Thursday, 13 August 2015

'Awkers at Amwell!

Amwell Nature Reserve - 31st July 15

Weather: Mixture of sun and cloud. Quite warm.

Bird Total: 40
Plus: Bank Vole.
Plus: 7, 12, 16-spot and Harlequin Ladybird and Larvae; Bluebottle; Flesh Fly; Hoverfly; Midge; Mint Leaf Beetle; Pond Skater; Red-tailed Bumble Bee; Soldier Beetle; Thick-kneed Flower Beetle.
Plus: Brimstone, Comma, Gatekeeper, Green-veined White, Holly Blue, Large White, Meadow Brown, Peacock, Small White butterflies. Cinnabar moth caterpillars.
Plus: Banded Demoiselle, Blue-tailed, Common Blue, Red-eyed damselflies. Brown Hawker, Common Darter, Emperor, Migrant Hawker, Ruddy Darter dragonflies.

It was a much better day, weather-wise. Although still too many clouds about for my liking.

The day started well, listening to Blackcap; Chiffchaff and Great Spotted Woodpecker, whilst waiting for the train. And I saw a pair of Great Crested Grebes on the way down. From the train.

Unusually, there were only a few ladybirds to be seen on the trail up to the Reserve. A Common Tern was busy fishing the canal and I could also hear a Green Woodpecker laughing out. Almost at once the flies began buzzing me for some reason and continued to pester me all day. It was also 'Flying Ant' today, culminating in swarms of them later on in the afternoon.

Looking out from the Watchpoint I could see 1 Oystercatcher; 2 Redshank; 1 Common Sandpiper; a few Common Terns and several Lapwing. There were quite a few Peacock and Gatekeeper butterflies on the Buddleia beside me. There were also the usual suspects swimming around the Lake.

There weren't too many people about, Birders anyway. But there were plenty of the usual dog-walkers; cyclists and joggers. I only saw 2 'familiar faces' all day, one on his way home in the morning and the other just before I left.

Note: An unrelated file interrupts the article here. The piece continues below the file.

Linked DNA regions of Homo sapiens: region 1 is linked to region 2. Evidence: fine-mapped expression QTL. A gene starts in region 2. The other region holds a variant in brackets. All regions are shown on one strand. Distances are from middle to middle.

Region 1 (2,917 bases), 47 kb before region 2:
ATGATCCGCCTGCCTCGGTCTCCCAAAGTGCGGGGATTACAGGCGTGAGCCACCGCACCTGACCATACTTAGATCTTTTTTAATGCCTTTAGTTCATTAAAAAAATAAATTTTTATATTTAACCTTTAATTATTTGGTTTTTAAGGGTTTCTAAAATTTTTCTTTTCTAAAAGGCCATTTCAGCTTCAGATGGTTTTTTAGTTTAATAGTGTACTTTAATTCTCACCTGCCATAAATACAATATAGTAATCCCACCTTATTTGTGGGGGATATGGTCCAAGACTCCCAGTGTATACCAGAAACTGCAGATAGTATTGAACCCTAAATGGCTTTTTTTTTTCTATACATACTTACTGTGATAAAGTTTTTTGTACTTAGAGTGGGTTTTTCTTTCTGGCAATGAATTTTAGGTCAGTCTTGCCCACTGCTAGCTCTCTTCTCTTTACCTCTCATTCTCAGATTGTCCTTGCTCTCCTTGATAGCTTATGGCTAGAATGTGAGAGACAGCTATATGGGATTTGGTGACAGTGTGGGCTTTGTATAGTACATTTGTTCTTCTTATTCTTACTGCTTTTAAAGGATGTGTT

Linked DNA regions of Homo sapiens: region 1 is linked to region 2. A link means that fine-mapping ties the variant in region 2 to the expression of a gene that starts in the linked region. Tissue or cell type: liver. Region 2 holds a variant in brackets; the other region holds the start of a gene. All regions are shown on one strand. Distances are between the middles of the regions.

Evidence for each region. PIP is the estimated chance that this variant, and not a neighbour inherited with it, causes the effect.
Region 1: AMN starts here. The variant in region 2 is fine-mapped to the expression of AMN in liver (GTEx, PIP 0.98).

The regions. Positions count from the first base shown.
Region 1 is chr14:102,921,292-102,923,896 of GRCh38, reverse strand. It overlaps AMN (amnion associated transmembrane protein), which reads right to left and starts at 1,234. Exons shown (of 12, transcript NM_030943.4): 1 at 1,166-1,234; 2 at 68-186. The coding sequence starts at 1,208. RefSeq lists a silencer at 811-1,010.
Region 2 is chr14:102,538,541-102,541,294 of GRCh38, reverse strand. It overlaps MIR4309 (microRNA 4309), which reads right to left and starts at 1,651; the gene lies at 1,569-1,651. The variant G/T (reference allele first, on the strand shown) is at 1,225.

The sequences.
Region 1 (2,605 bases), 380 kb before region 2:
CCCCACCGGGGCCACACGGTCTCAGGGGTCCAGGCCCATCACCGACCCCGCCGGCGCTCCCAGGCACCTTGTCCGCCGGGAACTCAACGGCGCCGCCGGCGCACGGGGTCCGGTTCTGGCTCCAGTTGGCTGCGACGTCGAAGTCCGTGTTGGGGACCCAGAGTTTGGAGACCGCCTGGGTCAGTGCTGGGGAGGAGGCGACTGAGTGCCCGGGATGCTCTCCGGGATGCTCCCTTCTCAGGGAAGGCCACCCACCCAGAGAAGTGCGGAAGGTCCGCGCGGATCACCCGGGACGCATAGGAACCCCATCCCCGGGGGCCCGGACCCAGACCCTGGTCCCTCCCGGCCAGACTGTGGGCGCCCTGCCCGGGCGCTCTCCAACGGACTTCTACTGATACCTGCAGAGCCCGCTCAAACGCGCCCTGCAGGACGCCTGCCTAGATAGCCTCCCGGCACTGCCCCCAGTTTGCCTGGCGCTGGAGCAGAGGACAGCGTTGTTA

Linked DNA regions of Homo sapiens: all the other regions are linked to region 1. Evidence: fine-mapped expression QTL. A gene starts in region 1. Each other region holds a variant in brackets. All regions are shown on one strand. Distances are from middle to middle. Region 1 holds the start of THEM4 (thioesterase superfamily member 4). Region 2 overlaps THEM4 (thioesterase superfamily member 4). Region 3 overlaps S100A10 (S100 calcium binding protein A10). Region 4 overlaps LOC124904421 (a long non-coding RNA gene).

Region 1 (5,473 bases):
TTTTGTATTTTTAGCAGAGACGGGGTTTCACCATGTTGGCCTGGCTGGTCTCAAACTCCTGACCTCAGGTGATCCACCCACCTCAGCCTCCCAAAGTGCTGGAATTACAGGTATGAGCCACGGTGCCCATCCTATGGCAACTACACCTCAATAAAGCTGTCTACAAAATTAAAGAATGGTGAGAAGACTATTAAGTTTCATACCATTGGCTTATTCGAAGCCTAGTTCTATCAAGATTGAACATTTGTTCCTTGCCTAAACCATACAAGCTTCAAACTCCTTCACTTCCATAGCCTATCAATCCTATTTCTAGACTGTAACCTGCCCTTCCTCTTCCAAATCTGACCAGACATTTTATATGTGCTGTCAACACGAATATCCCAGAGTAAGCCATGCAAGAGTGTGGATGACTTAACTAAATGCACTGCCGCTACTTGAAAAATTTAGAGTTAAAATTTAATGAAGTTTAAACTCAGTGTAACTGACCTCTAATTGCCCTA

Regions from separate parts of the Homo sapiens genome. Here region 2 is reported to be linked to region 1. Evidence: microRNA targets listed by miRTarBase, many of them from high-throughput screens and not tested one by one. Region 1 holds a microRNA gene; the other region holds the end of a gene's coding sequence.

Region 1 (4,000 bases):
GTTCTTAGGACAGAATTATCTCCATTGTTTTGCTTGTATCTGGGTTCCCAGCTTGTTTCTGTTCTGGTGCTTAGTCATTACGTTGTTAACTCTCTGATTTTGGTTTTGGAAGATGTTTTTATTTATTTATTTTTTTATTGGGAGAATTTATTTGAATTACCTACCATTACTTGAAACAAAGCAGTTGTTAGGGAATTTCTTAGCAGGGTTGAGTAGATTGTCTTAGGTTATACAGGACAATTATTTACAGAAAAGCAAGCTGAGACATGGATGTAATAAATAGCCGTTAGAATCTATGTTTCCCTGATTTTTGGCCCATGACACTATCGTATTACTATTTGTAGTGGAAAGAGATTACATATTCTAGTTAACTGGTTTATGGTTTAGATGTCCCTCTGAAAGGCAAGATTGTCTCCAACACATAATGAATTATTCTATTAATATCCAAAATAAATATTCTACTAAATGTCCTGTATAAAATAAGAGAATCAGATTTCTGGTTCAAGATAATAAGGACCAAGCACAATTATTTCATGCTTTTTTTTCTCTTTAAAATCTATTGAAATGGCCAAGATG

It was already quite warm, with no breeze. But the clouds were already starting to bunch up and crowd over. 2 Buzzards were high in the sky over Easneye Wood and there were plenty of butterflies on the wing as I headed down to the Gladwin Hide.

I took a quick look out from the lesser watchpoint, seeing nothing new and then proceeded to keep a watch for any Red-eyed damsels on the lilly-pads. In the event I only spotted two, mixed in with plenty of Common Blues. But, just before I reached the Hide, I spotted a couple of dragons. One was a male Migrant Hawker, flying up and down the Canal, patrolling his little patch. The other was a female Brown Hawker, ovipositing on the other side of the Canal.

From the Gladwin Hide the only thing out on the Scrape was Coot City. Plus one juvenile Common Tern, continually calling out for food from the adults that were flying past. It got fed at least twice while I was there. Looking out over the lake I could see 5 Great Crested Grebes; a pair of Grey Herons on the opposite bank and a few Pochard. Surprisingly, there was quite a lot of pollen flying around. I thought that we had seen the last of that for the year.

Then I heard a ruckus out to my right, by the water's edge. The pair of Redshank I had seen earlier had obviously flown down to this area and were being harassed by a pair of Moorhen. I waited in vain to see if they would creep nearer, for a photo.